Saturday, June 8, 2024

Revealed: Ian Fleming’s Orders To D-Day Spies

Jack Blackburn at The Times in London offer a piece that reveals the orders issued to the WWII British intelligence group 30 Assault Unit for the D- Day invasion by Royal Navy Commander Ian Fleming, the future creator of James Bond (seen in the above photo at Royal Naval Intelligence HQ). 

You can read the piece via the below link or the below text:

Revealed: Ian Fleming’s orders to D-Day spies ( 

When troops landed on D-Day, some had an ulterior mission. Most were aimed at liberating nearby settlements but GCHQ has uncovered orders issued by the creator of 007 to a covert commando.

The listening service’s historians have found and released the orders that Ian Fleming — who would go on to write the James Bond thrillers — signed and issued to 30 Assault Unit, the covert unit he established to conduct intelligence operations during the Second World War.

In a highly detailed briefing, Fleming directed the men to go to various locations in France and elsewhere to find “items of immediate operational importance in the prosecution of the war against Germany”. These items included material relating to the Enigma code.

There was also a note about “new weapons or devices” that the Germans might have been developing. The desired intelligence items are listed as sufficiently important that they justified special operations and casualties.

The documents are testament to the thoroughness of British intelligence-gathering. At some points, the men are directed to individual rooms or even objects where the sensitive material was expected to be found.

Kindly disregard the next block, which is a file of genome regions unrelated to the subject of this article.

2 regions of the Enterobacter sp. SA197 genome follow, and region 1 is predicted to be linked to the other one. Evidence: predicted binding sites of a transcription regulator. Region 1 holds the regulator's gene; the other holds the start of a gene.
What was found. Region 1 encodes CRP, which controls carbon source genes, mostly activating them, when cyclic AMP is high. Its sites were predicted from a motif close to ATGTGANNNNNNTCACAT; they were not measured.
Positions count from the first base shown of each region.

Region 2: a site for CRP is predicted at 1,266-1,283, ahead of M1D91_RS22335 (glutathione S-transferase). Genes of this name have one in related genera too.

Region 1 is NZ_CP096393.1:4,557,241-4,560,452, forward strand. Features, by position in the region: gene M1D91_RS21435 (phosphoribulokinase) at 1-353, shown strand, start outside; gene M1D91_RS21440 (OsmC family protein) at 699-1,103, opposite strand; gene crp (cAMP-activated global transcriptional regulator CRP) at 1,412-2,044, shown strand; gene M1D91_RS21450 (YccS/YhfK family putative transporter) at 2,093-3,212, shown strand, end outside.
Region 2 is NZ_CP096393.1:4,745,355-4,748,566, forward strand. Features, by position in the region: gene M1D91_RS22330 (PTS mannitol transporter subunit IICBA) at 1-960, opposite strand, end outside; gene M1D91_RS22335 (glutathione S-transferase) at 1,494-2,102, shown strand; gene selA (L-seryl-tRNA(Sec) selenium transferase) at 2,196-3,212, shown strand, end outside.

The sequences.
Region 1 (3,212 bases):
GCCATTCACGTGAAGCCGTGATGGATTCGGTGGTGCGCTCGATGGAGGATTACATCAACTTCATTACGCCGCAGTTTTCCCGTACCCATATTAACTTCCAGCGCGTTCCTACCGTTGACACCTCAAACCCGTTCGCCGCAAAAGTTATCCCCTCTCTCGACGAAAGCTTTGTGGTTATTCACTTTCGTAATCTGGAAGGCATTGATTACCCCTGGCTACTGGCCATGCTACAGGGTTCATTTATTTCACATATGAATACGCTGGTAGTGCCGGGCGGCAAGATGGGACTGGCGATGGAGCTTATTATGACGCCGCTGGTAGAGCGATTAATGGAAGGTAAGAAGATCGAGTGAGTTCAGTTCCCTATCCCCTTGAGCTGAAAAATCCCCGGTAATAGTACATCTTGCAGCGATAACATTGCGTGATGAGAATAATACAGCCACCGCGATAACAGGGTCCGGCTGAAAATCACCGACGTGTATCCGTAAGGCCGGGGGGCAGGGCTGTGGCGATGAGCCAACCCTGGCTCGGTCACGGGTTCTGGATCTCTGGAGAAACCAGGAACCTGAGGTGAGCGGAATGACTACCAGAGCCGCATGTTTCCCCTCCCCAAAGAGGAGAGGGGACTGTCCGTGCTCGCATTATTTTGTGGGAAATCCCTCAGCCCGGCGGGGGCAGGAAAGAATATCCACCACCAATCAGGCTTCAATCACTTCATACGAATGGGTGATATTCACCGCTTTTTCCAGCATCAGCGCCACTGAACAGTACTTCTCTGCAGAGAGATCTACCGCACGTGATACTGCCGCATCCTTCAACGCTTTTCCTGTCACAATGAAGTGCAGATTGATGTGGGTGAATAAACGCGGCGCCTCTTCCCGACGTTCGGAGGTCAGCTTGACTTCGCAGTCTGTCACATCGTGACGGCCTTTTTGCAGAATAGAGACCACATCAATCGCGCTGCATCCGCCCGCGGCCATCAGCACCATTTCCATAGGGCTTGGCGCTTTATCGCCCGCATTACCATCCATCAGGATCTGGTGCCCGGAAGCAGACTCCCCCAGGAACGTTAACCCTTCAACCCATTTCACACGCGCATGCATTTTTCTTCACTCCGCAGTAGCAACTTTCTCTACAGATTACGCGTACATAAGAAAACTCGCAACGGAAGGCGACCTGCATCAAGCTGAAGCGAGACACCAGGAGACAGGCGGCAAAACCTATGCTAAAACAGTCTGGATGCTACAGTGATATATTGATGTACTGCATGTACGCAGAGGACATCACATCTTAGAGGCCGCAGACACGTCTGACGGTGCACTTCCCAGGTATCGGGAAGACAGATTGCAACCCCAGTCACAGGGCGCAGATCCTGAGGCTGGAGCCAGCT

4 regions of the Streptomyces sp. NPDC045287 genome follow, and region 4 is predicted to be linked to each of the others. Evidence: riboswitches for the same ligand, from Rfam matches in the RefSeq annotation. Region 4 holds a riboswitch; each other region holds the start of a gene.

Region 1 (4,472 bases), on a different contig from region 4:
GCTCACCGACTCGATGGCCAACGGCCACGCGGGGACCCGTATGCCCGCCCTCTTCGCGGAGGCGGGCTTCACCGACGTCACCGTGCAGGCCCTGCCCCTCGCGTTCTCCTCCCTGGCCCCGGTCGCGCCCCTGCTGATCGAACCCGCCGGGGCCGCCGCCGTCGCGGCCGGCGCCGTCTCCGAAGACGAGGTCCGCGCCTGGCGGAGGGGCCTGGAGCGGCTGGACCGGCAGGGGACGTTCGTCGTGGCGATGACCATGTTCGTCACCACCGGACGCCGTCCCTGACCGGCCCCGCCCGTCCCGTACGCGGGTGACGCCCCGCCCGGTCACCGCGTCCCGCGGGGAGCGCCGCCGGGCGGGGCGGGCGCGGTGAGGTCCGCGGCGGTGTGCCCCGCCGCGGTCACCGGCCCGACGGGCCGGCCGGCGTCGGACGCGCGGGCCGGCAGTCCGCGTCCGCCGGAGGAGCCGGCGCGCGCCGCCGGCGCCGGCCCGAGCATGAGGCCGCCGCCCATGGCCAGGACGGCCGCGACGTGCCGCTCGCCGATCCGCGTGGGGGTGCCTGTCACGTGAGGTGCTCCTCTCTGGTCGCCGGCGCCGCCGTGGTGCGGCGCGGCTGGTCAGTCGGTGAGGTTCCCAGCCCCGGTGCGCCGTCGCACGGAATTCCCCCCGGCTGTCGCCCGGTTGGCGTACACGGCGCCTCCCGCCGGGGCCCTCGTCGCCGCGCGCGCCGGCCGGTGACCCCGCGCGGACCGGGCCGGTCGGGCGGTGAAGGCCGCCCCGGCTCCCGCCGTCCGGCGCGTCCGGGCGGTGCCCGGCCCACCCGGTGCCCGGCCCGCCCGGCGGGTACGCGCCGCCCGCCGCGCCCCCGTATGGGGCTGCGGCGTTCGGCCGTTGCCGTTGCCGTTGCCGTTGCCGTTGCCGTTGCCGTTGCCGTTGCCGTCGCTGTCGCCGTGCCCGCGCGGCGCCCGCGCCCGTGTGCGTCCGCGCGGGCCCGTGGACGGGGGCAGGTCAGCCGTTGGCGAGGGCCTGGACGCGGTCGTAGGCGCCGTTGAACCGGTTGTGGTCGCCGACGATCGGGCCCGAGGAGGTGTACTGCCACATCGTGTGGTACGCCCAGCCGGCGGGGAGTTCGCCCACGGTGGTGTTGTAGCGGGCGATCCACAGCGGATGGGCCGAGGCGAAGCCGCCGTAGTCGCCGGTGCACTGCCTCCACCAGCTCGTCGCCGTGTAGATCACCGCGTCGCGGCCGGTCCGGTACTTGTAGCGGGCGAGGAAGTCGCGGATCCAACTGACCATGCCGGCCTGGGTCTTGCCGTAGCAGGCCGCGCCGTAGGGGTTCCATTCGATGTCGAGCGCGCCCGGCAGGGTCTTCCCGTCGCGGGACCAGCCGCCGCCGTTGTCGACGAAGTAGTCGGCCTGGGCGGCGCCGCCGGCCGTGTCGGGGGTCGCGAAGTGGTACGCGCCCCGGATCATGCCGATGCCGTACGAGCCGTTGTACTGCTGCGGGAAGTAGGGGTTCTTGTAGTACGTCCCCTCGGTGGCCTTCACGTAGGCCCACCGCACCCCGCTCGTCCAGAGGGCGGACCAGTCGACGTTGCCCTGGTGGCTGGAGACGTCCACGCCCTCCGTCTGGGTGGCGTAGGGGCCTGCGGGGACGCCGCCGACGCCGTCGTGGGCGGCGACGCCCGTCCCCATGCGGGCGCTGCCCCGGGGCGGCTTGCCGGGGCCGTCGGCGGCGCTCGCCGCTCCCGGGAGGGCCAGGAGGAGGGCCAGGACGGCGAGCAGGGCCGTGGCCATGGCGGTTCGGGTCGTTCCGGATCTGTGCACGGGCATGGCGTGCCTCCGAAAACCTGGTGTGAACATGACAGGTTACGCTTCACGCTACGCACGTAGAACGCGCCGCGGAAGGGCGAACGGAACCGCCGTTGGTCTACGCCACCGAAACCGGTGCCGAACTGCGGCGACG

For instance, one document tells the men: “It is reported that the secret books are kept in a light metal chest in an office in the [U-boat] pens: the door is marked only with the name ‘Oberschreibersmaat Fritz Frank’ without reference to his employment.”

In the Second World War, the role of 30AU (or Number 30 Commando) was to go ahead of the Allied forces and then behind enemy lines. Throughout the conflict, they performed vital work in different theatres of war in securing Nazi codebooks, ciphers and battle orders.

On D-Day, they landed on Juno and Utah beaches and proceeded inland; five were killed and 20 were wounded near Sainte-Mère-Église. It had been known that one of their targets was a radar station at Douvres-la-Délivrande, which held out for 11 days. The commandos were also charged with examining suspected V1 rocket sites. However, it now appears that they may have had many more targets.

The documents, marked “Top Secret” and “Bigot” (British invasion of German occupied territories), say that the men are to gather “All code books, cyphers and documents relating to signals, radar and communications: the ‘spools’ [wheels], junction boxes and indications of settings used in connection with the German ‘ENIGMA’ cyphering machines.”

The targets are listed in numerous French sea and river ports, such as Nantes, Bordeaux, Boulogne and Dunkirk, as well as targets in other countries along the north European coast.  How far they got with this list is not clear. It is known that they took part in the liberation of Cherbourg in June before racing toward the ports at Rennes and Brest in August. They then executed a series of operations in Le Havre and Dieppe. All those places appear on the list, and perhaps yielded vital intelligence for later in the war.

Whether the intelligence was as pinpoint accurate as it appeared remains to be seen, and it seems that Fleming and his colleagues had their doubts. They said the intelligence should be graded no higher than C, making it fairly reliable. The report is dated April 15, 1944, but there was a hope that corroboration would occur during the invasion

“Interrogation of prisoners in the field and up-to-date aerial photographs will probably be the only reliable cross-checks,” it said. 

Note: You can also read my Counterterrorism magazine piece on Ian Fleming and the 30 Assault Unit via the below link: 

Paul Davis On Crime: My Piece On The 30 Assault Unit, The British WWII Commando Group Created By Ian Fleming, The Creator Of James Bond

And you can read my Washington Times On Crime column on the new Ian Fleming biography via the below link:

Paul Davis On Crime: Ian Fleming: The Complete Man: My Washington Times 'On Crime' Column On Nicholas Shakespeare, The Author Of The New Biography Of The Creator Of James Bond 

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